Lent

Tim Redman-PuddleI’m a big picture kind of person. The reason that thinking in terms of the Grand Narrative of the world is so helpful to me is that it helps me contextualize that which is more immediate – that which is in front of me. I don’t do well with the “why’s?” of what’s in front of me if I don’t have something bigger and prior to which I can appeal. When dealing with issues of devotion, habit, rhythm, and worship, the bigger and prior something to which I appeal is the Church. The Church from its earliest days appealed to the bigger and prior traditions of Temple and Synagogue worship in Israel. With the new guidance of the Holy Spirit, the Church also began to practice wise new traditions including gathering corporately to worship every Lord’s Day (Sunday), receiving communion together, and annually celebrating the resurrection of Jesus. Continue reading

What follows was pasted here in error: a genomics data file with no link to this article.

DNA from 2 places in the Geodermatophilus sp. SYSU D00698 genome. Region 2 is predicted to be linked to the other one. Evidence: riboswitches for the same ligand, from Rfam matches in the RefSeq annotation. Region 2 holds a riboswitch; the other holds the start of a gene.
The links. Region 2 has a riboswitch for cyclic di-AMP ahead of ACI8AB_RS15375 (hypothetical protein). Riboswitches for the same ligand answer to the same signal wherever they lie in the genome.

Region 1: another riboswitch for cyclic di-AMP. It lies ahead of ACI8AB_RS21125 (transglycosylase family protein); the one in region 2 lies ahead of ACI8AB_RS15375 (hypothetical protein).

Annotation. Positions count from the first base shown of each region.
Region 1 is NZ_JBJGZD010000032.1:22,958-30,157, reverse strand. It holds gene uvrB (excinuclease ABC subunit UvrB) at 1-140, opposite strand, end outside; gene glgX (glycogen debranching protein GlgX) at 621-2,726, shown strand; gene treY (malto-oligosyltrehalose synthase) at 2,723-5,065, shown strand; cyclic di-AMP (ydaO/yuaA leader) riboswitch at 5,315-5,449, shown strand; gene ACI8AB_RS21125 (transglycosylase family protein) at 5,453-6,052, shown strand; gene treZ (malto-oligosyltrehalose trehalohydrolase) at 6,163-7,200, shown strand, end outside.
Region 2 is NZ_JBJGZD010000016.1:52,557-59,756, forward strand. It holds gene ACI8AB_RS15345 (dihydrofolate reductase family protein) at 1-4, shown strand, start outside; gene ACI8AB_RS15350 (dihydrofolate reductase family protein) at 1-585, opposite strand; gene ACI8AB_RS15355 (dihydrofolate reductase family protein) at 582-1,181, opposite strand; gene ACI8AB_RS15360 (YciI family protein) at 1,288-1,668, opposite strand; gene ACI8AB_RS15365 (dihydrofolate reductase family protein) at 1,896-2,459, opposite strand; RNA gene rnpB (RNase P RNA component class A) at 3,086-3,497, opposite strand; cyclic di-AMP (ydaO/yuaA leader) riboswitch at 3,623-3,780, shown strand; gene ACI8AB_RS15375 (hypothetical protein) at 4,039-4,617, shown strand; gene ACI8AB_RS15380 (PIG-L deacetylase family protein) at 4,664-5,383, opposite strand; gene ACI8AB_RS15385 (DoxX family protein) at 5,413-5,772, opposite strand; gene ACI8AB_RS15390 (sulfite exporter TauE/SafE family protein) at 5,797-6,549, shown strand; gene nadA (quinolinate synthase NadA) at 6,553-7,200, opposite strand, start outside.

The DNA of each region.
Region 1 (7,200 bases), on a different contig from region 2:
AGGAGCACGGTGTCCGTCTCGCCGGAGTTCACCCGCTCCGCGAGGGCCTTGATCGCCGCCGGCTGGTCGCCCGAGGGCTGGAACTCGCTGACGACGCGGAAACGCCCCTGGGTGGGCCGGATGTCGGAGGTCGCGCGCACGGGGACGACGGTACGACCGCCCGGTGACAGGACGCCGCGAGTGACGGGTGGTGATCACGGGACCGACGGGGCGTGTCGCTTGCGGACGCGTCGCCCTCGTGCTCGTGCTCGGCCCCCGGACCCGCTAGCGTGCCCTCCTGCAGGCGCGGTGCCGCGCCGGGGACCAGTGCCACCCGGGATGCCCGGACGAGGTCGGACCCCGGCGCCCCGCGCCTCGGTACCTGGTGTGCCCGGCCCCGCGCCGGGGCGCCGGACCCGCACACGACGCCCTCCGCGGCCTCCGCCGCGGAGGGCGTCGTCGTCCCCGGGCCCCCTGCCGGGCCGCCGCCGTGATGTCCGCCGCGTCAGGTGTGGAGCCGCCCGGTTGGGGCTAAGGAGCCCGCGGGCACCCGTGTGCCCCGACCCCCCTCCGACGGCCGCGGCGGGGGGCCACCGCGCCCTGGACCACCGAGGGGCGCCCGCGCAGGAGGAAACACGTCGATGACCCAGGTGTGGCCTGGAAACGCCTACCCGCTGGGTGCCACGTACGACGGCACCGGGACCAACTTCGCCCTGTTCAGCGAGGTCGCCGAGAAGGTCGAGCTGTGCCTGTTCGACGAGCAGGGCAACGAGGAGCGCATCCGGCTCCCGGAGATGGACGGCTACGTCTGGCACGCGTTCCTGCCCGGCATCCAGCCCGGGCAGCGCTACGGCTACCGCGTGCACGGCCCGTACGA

Confirmation

confirmation
This past Sunday I was confirmed in the Anglican Church during a service at Holy Cross Anglican in Loganville, Ga. Not only was it the first time I had ever been a part of receiving any kind of blessing in the Anglican Church, it was the first time I had ever even seen a Baptism/Confirmation service. My knowledge of the (Anglican) Communion is proportionately much more academic than experiential at this point. I expect that to change, or at least to even out. As of now, what I’ve come to learn both by my own study and from what others have shared with me about this Tradition has driven me to place myself within its wisdom and among its people. That’s why I was confirmed. Continue reading